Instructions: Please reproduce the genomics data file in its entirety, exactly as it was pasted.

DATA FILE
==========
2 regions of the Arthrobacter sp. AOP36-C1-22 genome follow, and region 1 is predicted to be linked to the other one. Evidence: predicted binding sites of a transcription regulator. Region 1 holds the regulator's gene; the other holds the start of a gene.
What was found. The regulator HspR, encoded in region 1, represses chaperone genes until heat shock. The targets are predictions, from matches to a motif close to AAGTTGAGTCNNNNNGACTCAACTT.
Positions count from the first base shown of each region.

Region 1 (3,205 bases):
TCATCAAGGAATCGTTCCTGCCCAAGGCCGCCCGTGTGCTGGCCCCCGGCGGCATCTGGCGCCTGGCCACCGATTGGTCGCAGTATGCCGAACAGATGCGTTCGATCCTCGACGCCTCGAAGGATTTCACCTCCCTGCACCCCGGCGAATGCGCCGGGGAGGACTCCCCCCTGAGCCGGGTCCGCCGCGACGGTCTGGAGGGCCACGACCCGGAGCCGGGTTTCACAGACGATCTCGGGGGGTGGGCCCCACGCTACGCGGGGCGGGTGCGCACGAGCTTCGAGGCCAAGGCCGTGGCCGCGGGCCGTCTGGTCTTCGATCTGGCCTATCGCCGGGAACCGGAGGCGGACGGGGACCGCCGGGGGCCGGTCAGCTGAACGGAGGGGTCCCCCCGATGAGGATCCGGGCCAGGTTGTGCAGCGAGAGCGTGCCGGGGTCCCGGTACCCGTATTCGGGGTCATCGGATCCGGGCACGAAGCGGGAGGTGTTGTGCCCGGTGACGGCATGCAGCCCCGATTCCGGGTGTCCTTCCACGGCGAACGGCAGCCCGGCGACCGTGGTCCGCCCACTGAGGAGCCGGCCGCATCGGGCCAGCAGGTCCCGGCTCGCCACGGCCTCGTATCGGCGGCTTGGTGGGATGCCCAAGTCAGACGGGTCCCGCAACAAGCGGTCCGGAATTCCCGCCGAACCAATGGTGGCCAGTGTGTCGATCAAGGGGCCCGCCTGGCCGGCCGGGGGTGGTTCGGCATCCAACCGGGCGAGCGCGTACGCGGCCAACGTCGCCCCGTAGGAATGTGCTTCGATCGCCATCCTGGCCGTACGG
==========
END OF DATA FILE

2 regions of the Arthrobacter sp. AOP36-C1-22 genome follow, and region 1 is predicted to be linked to the other one. Evidence: predicted binding sites of a transcription regulator. Region 1 holds the regulator's gene; the other holds the start of a gene.
What was found. The regulator HspR, encoded in region 1, represses chaperone genes until heat shock. The targets are predictions, from matches to a motif close to AAGTTGAGTCNNNNNGACTCAACTT.
Positions count from the first base shown of each region.

Region 1 (3,205 bases):
TCATCAAGGAATCGTTCCTGCCCAAGGCCGCCCGTGTGCTGGCCCCCGGCGGCATCTGGCGCCTGGCCACCGATTGGTCGCAGTATGCCGAACAGATGCGTTCGATCCTCGACGCCTCGAAGGATTTCACCTCCCTGCACCCCGGCGAATGCGCCGGGGAGGACTCCCCCCTGAGCCGGGTCCGCCGCGACGGTCTGGAGGGCCACGACCCGGAGCCGGGTTTCACAGACGATCTCGGGGGGTGGGCCCCACGCTACGCGGGGCGGGTGCGCACGAGCTTCGAGGCCAAGGCCGTGGCCGCGGGCCGTCTGGTCTTCGATCTGGCCTATCGCCGGGAACCGGAGGCGGACGGGGACCGCCGGGGGCCGGTCAGCTGAACGGAGGGGTCCCCCCGATGAGGATCCGGGCCAGGTTGTGCAGCGAGAGCGTGCCGGGGTCCCGGTACCCGTATTCGGGGTCATCGGATCCGGGCACGAAGCGGGAGGTGTTGTGCCCGGTGACGGCATGCAGCCCCGATTCCGGGTGTCCTTCCACGGCGAACGGCAGCCCGGCGACCGTGGTCCGCCCACTGAGGAGCCGGCCGCATCGGGCCAGCAGGTCCCGGCTCGCCACGGCCTCGTATCGGCGGCTTGGTGGGATGCCCAAGTCAGACGGGTCCCGCAACAAGCGGTCCGGAATTCCCGCCGAACCAATGGTGGCCAGTGTGTCGATCAAGGGGCCCGCCTGGCCGGCCGGGGGTGGTTCGGCATCCAACCGGGCGAGCGCGTACGCGGCCAACGTCGCCCCGTAGGAATGTGCTTCGATCGCCATCCTGGCCGTACGG